Clearly, the issue of men being dependent on the benefit was relevant because of the court case. It was a necessary change. The Government have taken the view that the case will be won, and whether they are being a

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little previous is not the point of this debate. The fact is that they have taken that view, and there is no point in discussing it further.

However, the Government must answer some other major questions. First, the Secretary of State talked about the average £85. Will he break that figure down? He said that the benefit was currently worth, on average, £85. Does that mean that the future commitment is to retain it at that purchasing power? How will he calculate that in future? Obviously, the £85 is a mix of what is there at the moment, but why not specify how it is broken down and the Government's commitment for the future?

I must criticise the Government on their handling of the second issue, as it concerns me that they have put the cart before the horse. Surely the issue is linked inextricably with pension reform. Everything that the Secretary of State has said puts the burden on those in work to provide not merely for their own retirement, but for their dependants and spouses. He is suggesting that that will, and should, happen; yet we have heard nothing in 18 months from the Government about pension reform, other than leaks and suggestions in the papers that they are eroding the pension. They have said a little about what they may do, but there has been no great focus on the subject. So many of them--[Interruption.]

It is all very well for those on the Treasury Bench to snigger. The fact is that many people outside this place who have listened to the statement will be concerned about what means testing means to them and how they can provide security for their families when they have no idea what framework the Government propose for pensions. The Government must accelerate that process; otherwise, people will remain in fear and will worry about what will happen to them.

The second part of the statement was the most critical. This Government seem to be unable to admit that they are about getting rid of the contributory principle. That is what this is all about. They do it by stealth. Each time the Secretary of State produces another proposal, the ending of the contributory principle lies at its heart.

The Secretary of State is being very clever in talking about widows pensions. He says that, after the six-month transitional period, those on income support will continue to receive the benefit for five years. However, those who are not on income support clearly will not receive it. Those on the margins, with small savings, will fall off.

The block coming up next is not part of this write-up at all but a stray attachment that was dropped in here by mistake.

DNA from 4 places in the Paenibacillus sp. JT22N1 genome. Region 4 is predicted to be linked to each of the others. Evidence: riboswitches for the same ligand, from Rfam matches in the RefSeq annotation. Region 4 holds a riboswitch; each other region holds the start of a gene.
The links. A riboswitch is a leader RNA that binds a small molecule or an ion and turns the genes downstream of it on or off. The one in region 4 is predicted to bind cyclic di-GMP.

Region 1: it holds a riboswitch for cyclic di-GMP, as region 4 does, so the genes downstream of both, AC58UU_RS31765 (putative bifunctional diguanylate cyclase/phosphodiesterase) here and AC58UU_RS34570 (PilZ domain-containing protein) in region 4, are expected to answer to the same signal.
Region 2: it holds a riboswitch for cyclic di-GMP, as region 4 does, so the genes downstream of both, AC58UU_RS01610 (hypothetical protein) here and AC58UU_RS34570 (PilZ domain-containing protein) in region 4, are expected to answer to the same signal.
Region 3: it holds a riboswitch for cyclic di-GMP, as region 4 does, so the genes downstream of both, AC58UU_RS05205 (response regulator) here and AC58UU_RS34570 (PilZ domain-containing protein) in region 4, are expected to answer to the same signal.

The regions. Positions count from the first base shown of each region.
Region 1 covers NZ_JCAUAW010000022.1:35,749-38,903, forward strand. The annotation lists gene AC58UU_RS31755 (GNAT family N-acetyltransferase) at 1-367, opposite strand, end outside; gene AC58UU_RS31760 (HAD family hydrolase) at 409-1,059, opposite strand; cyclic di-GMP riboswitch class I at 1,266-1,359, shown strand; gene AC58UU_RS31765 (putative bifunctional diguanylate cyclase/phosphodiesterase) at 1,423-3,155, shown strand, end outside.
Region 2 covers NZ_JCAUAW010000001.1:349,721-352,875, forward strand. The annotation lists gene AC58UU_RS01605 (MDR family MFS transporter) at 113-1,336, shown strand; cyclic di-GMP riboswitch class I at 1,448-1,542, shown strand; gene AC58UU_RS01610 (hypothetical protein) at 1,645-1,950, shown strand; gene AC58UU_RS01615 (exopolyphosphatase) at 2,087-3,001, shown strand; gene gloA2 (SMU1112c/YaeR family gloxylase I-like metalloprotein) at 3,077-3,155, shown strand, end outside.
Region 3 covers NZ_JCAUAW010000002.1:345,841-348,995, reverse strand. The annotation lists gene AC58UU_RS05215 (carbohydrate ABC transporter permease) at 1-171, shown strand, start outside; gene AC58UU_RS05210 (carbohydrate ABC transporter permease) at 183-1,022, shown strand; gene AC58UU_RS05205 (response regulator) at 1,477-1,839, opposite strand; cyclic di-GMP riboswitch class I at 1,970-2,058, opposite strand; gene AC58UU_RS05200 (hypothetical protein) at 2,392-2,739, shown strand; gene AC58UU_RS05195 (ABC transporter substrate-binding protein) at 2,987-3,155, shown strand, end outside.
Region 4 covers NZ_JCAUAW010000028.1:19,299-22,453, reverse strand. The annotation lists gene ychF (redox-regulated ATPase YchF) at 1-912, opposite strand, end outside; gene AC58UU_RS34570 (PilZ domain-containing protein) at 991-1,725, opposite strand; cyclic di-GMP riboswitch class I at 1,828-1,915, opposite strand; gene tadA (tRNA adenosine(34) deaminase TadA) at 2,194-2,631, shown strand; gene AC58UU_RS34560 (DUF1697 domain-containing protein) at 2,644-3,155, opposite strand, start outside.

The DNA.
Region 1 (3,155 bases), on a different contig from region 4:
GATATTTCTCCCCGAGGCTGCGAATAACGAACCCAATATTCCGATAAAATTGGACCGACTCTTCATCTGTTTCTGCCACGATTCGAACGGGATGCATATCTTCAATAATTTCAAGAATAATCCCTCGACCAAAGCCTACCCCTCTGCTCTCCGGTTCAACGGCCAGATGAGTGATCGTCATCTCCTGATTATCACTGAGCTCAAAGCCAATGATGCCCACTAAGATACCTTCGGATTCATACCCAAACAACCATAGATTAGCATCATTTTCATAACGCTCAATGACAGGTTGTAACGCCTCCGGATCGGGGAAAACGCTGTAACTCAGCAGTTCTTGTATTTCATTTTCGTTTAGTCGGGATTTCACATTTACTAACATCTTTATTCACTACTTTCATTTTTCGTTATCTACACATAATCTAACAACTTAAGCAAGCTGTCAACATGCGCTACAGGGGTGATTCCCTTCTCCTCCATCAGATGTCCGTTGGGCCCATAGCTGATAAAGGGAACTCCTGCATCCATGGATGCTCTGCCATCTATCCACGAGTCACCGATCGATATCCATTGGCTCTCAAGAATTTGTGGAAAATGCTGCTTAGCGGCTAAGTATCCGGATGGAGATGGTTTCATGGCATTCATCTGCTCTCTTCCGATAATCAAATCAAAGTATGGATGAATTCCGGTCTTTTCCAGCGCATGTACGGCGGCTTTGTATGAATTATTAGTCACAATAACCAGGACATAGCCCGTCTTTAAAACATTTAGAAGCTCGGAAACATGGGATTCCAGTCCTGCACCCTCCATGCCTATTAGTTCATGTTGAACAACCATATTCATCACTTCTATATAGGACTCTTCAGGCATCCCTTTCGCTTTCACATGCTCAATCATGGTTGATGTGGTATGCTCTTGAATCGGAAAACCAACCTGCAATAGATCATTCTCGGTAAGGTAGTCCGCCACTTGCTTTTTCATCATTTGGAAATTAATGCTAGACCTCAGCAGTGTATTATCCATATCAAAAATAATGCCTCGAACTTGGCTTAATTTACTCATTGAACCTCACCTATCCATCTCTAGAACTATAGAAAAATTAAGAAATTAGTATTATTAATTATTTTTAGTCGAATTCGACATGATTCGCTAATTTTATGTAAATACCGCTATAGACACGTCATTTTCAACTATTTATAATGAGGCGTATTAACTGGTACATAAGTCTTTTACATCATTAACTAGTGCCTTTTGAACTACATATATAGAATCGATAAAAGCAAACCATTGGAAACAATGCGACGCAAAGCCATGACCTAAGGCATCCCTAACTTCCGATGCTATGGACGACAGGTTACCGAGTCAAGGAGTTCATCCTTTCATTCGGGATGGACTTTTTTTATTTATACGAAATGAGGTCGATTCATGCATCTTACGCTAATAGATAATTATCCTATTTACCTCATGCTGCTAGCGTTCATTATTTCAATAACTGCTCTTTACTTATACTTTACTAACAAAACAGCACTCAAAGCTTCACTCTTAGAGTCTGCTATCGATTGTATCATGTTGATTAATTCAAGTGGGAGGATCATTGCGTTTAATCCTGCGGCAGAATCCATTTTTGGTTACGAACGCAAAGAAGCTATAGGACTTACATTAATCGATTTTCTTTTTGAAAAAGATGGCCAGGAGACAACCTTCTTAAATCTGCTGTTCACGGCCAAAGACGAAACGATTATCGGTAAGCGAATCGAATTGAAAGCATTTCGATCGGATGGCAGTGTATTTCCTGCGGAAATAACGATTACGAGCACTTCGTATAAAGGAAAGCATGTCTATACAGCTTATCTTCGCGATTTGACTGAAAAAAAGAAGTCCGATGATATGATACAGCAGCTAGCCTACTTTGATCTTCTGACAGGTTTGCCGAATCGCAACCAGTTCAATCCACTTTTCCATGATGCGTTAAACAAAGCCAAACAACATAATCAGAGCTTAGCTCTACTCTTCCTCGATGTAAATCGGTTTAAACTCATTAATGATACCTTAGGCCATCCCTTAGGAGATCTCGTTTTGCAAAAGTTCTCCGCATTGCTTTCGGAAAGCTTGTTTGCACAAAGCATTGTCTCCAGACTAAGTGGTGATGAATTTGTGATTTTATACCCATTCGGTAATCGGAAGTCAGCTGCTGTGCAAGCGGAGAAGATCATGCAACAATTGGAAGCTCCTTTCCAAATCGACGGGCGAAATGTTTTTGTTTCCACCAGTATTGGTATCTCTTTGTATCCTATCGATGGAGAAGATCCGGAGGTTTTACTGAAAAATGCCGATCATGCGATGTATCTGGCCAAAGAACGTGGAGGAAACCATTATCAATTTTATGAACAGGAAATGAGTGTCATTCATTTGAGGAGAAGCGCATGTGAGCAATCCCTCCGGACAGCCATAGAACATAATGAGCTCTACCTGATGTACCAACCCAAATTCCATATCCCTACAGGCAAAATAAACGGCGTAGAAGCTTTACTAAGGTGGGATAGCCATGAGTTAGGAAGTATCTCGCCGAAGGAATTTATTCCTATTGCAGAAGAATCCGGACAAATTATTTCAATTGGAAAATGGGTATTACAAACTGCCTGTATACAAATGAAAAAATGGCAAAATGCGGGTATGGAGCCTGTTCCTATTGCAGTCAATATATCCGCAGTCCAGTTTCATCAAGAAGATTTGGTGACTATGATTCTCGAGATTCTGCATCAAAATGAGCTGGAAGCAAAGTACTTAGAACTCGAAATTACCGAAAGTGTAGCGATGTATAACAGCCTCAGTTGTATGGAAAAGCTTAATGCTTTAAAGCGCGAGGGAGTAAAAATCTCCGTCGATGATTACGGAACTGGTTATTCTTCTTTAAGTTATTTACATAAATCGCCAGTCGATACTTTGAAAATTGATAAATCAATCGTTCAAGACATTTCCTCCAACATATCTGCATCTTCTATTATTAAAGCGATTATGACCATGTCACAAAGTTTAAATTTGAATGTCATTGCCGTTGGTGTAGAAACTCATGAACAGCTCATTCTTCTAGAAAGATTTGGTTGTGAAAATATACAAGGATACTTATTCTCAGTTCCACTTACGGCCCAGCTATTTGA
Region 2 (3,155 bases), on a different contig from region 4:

The Secretary of State admits that he has an obligation to those who pay national insurance, but he limits that obligation to five years and to those who are on income support. He is saying that the contributory principle is no longer relevant and will be ended. People outside the House who hear that should remember that the Government are hellbent on completely changing their position.

If the Secretary of State and the Chancellor of the Exchequer intend to means-test the basic state pension after the next election, they should say so. They should say: "The contributory principle is over. We shall now have a means-tested set of benefits." That is what the statement suggests--it proposes taxed and means-tested transitional relief.

The proposals contain an absurdity. The Government will means-test those on upper incomes for this benefit, but the working families tax credit--which theUnder-Secretary of State for Social Security, the hon.

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Member for Wallasey (Angela Eagle), who is chirping away on the Treasury Bench, admitted would create no jobs--will be paid to people with incomes as high as £38,000 year. The Government seem to be unable to settle that conflict. They means-test to reduce some benefits, whereas they scatter money around and waste it on other benefits, increasing expenditure by £1.5 billion.

Reform of the benefit is necessary, but this reform is driven by a Government who are in desperate need of short-term savings. They are scraping away, saying, "We've got to find some way to save the money." The Secretary of State is, in no small measure, robbing Pauline to help Paul.